"The empowerment of rural women and girls is essential to building a prosperous, equitable and peaceful future for all on a healthy planet."
UN Secretary-General, António Guterres

The invaluable contribution of rural women to development

The crucial role that women and girls play in ensuring the sustainability of rural households and communities, improving rural livelihoods and overall wellbeing, has been increasingly recognized. Women account for a substantial proportion of the agricultural labour force, including informal work, and perform the bulk of unpaid care and domestic work within families and households in rural areas. They make significant contributions to agricultural production, food security and nutrition, land and natural resource management, and building climate resilience.

Even so, women and girls in rural areas suffer disproportionately from multi-dimensional poverty. While extreme poverty has declined globally, the world’s 1 billion people who continue to live in unacceptable conditions of poverty are heavily concentrated in rural areas. Poverty rates in rural areas across most regions are higher than those in urban areas. Yet smallholder agriculture produces nearly 80 per cent of food in Asia and sub-Saharan Africa and supports the livelihoods of some 2.5 billion people. Women farmers may be as productive and enterprising as their male counterparts, but are less able to access land, credit, agricultural inputs, markets and high-value agrifood chains and obtain lower prices for their crops.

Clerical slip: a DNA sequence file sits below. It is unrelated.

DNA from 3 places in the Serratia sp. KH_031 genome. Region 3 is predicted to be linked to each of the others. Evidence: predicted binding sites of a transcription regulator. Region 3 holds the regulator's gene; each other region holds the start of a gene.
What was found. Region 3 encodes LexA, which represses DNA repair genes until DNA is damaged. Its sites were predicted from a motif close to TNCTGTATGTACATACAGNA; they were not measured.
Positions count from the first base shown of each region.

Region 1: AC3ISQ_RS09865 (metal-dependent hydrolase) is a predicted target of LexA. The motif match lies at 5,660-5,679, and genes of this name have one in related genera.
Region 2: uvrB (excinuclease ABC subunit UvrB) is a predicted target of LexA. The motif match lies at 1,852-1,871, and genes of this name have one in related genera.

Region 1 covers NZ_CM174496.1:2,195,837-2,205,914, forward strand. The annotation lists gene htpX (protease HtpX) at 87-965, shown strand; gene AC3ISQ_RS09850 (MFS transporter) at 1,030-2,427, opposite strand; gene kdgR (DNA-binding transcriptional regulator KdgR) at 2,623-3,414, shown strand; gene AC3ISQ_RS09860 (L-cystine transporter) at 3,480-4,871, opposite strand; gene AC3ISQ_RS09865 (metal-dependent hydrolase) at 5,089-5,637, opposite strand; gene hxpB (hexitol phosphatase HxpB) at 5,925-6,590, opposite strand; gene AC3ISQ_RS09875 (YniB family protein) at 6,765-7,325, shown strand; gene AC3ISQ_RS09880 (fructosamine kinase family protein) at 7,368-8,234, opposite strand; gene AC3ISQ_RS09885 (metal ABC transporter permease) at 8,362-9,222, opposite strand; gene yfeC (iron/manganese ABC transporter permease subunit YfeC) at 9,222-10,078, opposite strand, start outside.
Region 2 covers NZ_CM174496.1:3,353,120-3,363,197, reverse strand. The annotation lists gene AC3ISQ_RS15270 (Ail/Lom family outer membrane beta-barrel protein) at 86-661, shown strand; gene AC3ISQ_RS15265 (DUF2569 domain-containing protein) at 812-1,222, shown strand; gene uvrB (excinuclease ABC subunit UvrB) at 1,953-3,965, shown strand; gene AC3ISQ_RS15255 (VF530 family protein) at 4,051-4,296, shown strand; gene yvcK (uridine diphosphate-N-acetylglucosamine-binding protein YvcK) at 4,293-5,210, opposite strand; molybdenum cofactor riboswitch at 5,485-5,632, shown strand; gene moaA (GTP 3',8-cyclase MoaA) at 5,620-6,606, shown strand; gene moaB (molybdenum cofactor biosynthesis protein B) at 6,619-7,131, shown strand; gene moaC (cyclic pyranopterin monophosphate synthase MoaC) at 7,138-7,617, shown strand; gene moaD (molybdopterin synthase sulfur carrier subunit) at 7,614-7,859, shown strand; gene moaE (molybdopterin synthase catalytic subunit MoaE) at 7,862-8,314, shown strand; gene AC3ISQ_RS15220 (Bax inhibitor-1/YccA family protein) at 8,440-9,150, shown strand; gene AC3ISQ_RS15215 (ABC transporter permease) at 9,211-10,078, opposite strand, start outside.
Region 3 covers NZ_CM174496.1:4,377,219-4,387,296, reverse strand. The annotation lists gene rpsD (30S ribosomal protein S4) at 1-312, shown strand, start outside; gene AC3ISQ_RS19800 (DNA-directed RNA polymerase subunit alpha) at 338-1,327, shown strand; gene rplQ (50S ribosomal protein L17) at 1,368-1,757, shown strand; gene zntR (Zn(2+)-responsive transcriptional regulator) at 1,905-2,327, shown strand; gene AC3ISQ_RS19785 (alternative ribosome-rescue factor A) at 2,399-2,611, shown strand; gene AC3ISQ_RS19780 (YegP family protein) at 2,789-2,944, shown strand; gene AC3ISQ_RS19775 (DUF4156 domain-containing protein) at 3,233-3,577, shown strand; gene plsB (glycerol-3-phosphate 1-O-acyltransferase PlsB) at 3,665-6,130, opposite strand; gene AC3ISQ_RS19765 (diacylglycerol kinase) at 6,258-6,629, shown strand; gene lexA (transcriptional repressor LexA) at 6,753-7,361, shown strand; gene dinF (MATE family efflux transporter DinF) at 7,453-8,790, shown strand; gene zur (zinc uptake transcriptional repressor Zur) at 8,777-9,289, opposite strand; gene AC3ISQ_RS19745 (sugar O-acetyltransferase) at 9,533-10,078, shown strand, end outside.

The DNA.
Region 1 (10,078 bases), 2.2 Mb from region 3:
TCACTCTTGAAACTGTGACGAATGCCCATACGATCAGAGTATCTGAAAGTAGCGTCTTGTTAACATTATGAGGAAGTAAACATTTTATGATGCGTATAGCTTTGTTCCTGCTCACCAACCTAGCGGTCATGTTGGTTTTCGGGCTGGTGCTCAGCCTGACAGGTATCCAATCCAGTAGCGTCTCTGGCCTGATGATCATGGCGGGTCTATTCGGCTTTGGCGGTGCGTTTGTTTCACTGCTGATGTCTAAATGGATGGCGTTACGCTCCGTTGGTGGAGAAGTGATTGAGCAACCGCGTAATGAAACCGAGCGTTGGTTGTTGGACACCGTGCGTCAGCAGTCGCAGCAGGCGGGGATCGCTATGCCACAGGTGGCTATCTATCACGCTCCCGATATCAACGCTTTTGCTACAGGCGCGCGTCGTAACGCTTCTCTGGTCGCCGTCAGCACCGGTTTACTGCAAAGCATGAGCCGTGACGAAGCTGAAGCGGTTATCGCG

Structural barriers and discriminatory social norms continue to constrain women’s decision-making power and political participation in rural households and communities. Women and girls in rural areas lack equal access to productive resources and assets, public services, such as education and health care, and infrastructure, including water and sanitation, while much of their labour remains invisible and unpaid, even as their workloads become increasingly heavy due to the out-migration of men. Globally, with few exceptions, every gender and development indicator for which data are available reveals that rural women fare worse than rural men and urban women, and that they disproportionately experience poverty, exclusion and the effects of climate change.

The impacts of climate change, including on access to productive and natural resources, amplify existing gender inequalities in rural areas. Climate change affects women’s and men’s assets and well-being differently in terms of agricultural production, food security, health, water and energy resources, climate-induced migration and conflict, and climate-related natural disasters.


Sustainable infrastructure, services and social protection for gender equality and the empowerment of rural women and girls

This year’s theme, Sustainable infrastructure, services and social protection for gender equality and the empowerment of rural women and girls, places empowerment of rural women at the heart of fulfilling the vision of the Sustainable Development Goals (SDGs).

Despite progress on some fronts, gender inequalities remain pervasive in every dimension of sustainable development; and in many areas, progress is too slow to achieve the SDGs by 2030.

Delivering on the gender equality commitments of the 2030 Agenda stands or falls by the allocation of sufficient resources for their achievement and concerted action by governments and all stakeholders. Essential services on which millions of rural women and girls depend—health, education, childcare, shelters—are chronically underfunded or simply unavailable. Where they exist, they are often the first to be hit by austerity measures, which are once again on the rise. In 2018 alone, 124 countries are expected to be cutting their budgets, eroding social protection measures and essential services on which so many rural women and girls depend. This is not inevitable. In virtually all countries, there is scope for raising or reallocating resources to strengthen public services that are essential for women and girls. It is a matter of political will and of using all the available policy tools. The cost of inaction is simply too high.